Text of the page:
Making music isn’t enough anymore. For bands to be financially successful these days, a group must build a miniature empire, complete with albums, T-shirts, stickers, DVDs, Web sites, video blogs, coffee mugs, skate decks, product endorsements, action figures, and maybe even a line of shampoos (because let’s face it, your singer’s feathery hair is the silkiest you’ve ever seen). In order for any band’s empire to flourish, it greatly helps to have a finely tuned marketing machine at the helm, dexterously positioning the band and its products for maximum success.
This is the art of capitalizing on music already written (not quite selling out) and it’s time to bring out the inner shrewd businessman and start analyzing and branding everything involved with being a band.
The first thing any booking agent, manager, or record-label suit will ask is “what kind of band is it?” For some, that question is a no-brainer — Jimbo’s Genuine Jug Band Experience probably speaks for itself. For more eclectic bands, the query can lead to an alarmingly hostile debate among members. All too often bands grab from many genres when describing their sound and in the process can confuse or terminally bore the unlucky soul who asked. Industry folk need something they can sell, and if it doesn’t fit into a specific category, that makes the explaining, routing, and selling process a bit more labored. It’s a painful procedure for most any band, so pick a genre with the least revolting stigmas, remember that it won’t be on your tombstone, and let the music do the rest of the talking. If you don’t label it first, someone else will, and it might not be so pretty. Beat them to the punch.
Band names are the unconditionally supportive representatives of the music. Through good notes and bad shows they are always there, representing, but below the surface they’re much more than just titles. Because of genre-specific trends within band names, a name can aid in both conscious and subconscious categorizing of styles to the new listener. Sometimes a name alone can either deter or entice people into giving 30 seconds of their time. It’s very common for the name to be heard first and the music second, so consider it a gateway to the ears. While we all want to be unique (just like everybody else), having a name suggestive of a genre can help route the music into the right hands.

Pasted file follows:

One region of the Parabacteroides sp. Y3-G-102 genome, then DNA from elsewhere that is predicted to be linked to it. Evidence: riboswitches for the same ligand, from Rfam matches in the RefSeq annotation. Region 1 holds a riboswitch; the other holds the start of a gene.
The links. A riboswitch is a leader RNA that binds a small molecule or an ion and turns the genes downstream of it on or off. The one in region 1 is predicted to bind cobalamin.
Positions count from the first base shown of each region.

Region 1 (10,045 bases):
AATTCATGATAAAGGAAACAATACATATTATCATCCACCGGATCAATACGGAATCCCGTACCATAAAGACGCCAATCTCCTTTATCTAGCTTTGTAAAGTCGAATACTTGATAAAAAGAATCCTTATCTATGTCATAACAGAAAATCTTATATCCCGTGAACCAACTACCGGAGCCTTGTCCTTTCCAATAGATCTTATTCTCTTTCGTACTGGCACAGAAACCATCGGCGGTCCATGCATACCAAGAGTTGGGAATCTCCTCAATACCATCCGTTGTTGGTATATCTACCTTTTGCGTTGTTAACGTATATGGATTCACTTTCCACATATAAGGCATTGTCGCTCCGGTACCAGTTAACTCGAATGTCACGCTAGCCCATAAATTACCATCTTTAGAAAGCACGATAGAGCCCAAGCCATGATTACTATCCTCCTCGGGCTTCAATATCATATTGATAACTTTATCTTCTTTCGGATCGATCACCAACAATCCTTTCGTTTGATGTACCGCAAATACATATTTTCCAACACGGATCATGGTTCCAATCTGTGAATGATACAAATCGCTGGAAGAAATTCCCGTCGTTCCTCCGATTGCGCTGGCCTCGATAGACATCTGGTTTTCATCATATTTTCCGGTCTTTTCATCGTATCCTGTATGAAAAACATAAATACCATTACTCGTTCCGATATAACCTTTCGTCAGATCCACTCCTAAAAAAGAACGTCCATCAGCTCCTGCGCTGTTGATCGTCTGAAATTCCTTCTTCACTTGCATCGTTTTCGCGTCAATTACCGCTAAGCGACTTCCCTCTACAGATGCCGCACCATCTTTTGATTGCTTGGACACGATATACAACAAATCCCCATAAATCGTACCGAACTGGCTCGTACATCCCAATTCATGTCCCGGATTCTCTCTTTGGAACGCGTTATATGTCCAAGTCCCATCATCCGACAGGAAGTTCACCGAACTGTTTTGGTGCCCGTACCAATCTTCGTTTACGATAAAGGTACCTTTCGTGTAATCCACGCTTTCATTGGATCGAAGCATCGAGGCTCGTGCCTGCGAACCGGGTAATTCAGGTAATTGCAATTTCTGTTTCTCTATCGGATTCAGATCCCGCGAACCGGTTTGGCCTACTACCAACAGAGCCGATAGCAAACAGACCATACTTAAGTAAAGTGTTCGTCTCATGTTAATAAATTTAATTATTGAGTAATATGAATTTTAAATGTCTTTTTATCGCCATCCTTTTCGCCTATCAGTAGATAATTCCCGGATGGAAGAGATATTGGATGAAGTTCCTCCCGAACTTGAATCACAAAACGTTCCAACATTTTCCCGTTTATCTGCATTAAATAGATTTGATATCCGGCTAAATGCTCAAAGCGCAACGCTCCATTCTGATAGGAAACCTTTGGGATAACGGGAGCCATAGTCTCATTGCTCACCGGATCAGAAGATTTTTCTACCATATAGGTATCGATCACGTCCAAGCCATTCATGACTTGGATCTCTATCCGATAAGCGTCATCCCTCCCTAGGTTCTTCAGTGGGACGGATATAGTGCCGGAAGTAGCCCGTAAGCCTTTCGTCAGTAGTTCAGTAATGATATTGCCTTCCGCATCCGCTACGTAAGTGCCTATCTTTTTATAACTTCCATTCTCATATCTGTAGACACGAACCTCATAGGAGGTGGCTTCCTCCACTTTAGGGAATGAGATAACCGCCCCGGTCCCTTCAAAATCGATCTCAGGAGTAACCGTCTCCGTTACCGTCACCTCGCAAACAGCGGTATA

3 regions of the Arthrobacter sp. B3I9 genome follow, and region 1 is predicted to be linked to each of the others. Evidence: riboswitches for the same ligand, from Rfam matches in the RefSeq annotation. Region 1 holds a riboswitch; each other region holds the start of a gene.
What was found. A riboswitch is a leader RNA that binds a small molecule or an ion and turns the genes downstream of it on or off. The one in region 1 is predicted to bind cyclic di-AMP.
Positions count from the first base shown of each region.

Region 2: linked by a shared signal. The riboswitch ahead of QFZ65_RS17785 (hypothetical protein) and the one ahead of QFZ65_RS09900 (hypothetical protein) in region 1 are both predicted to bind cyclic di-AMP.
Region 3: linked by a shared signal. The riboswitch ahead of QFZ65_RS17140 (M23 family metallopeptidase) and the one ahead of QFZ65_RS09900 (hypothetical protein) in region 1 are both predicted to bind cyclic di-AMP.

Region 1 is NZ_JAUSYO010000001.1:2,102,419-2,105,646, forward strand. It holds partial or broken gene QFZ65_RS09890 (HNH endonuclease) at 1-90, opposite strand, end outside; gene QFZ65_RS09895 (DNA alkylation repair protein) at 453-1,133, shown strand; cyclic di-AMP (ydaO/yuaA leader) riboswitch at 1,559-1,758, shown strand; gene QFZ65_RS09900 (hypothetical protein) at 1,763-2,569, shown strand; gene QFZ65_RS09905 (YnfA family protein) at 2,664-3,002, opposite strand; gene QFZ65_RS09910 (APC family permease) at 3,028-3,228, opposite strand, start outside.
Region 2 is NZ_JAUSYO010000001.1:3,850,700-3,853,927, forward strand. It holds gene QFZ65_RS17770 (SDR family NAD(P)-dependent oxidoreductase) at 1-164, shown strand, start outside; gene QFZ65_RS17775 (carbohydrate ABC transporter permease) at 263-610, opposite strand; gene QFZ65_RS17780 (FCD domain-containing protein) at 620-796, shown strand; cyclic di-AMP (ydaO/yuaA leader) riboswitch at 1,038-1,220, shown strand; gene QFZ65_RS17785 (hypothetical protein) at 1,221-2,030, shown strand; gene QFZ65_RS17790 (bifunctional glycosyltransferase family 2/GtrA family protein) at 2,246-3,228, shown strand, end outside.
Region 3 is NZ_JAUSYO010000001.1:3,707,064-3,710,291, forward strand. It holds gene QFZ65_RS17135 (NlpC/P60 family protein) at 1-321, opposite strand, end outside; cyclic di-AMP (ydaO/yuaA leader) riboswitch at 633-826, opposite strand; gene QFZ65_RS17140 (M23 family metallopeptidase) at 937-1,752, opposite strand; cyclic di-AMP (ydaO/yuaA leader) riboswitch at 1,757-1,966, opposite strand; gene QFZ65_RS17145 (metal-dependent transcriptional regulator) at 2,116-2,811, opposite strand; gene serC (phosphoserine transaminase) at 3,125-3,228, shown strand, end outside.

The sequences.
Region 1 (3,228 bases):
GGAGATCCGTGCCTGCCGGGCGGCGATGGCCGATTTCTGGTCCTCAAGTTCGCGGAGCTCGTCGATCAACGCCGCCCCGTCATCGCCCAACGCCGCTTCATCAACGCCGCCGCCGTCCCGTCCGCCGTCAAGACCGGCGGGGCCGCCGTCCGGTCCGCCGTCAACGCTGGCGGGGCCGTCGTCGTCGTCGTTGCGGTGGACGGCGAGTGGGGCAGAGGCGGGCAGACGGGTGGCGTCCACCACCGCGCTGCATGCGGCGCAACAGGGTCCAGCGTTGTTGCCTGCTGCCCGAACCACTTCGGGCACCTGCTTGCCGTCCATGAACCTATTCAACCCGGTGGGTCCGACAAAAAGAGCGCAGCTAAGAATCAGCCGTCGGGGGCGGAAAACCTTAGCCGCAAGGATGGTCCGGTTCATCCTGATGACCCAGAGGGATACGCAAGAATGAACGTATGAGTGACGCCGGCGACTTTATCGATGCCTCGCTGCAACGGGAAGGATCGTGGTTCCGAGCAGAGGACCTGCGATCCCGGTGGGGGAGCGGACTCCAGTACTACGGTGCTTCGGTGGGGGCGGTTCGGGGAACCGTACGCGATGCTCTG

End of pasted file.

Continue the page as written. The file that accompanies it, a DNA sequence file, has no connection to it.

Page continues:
Trends aside, typically the best band names are those that are intriguing, somewhat stylistically suggestive, and easily pronounced. Whatever the name may be, it has to pass the bar exam: When someone in a noisy bar asks the name, it must be understood immediately, within two deliveries. If it needs to be written on a cocktail napkin for comprehension, it fails. Onomatopoeias from a drunken uncle, strange esoteric words from a late night game of balderdash, and dead languages from the Discovery Channel all make for interesting names, but they also create fundamental marketing struggles.
On a more utilitarian level, it’s very helpful to have a name that is search-engine friendly. Certain words are simply too common to yield any narrowed results (imagine the broad mess with a name like The People) and odd symbols and punctuations can make typing and searching more difficult (my own band, Super Adventure Club, made the mistake of including an umlaut in our album Üntz, and as a result it doesn’t show up under searches of ‘untz’). Prince, however, got away with his symbol back in the early 1990s because he’s Prince. Nuff said.
What’s the first thing people encounter with a band? Is it the Web site? A live show? An album cover? A flyer? And what does that encounter convey at the gut level? Revolting? Sexy? Shocking? Funny? Visual appearance is arguably as important as the music itself because it’s another gateway to the unfamiliar. It doesn’t have to be pretty (Lemmy Kilmister, quite possibly the ugliest man in show business, is the poster child here), but it’s got to have some character, something to attach a feeling to. Rule of thumb: If the mother hates it, it’s working.
Look cool, scary, irresponsible, scandalous, “authentic,” whatever, but make it look legit. When posing for promotional photos or on stage, the band should have a visual statement of some kind, and preferably dressed with a theme amongst members that implicitly says, “Yeah, we’re a band.” GWAR, for instance, rose to fame specifically because of its members’ outrageously gruesome costumes and stage props. The idea is to give people something to talk about, whether it be baby blue mariachi uniforms, MC Hammer pants, this year’s birthday suit (trust me, that last one works), or 100 gallons of fake blood — because nobody wants to talk about four guys wearing khakis and faded tech company shirts. And for Pete’s sake, quit taking promo photos in front of railroad tracks and brick walls.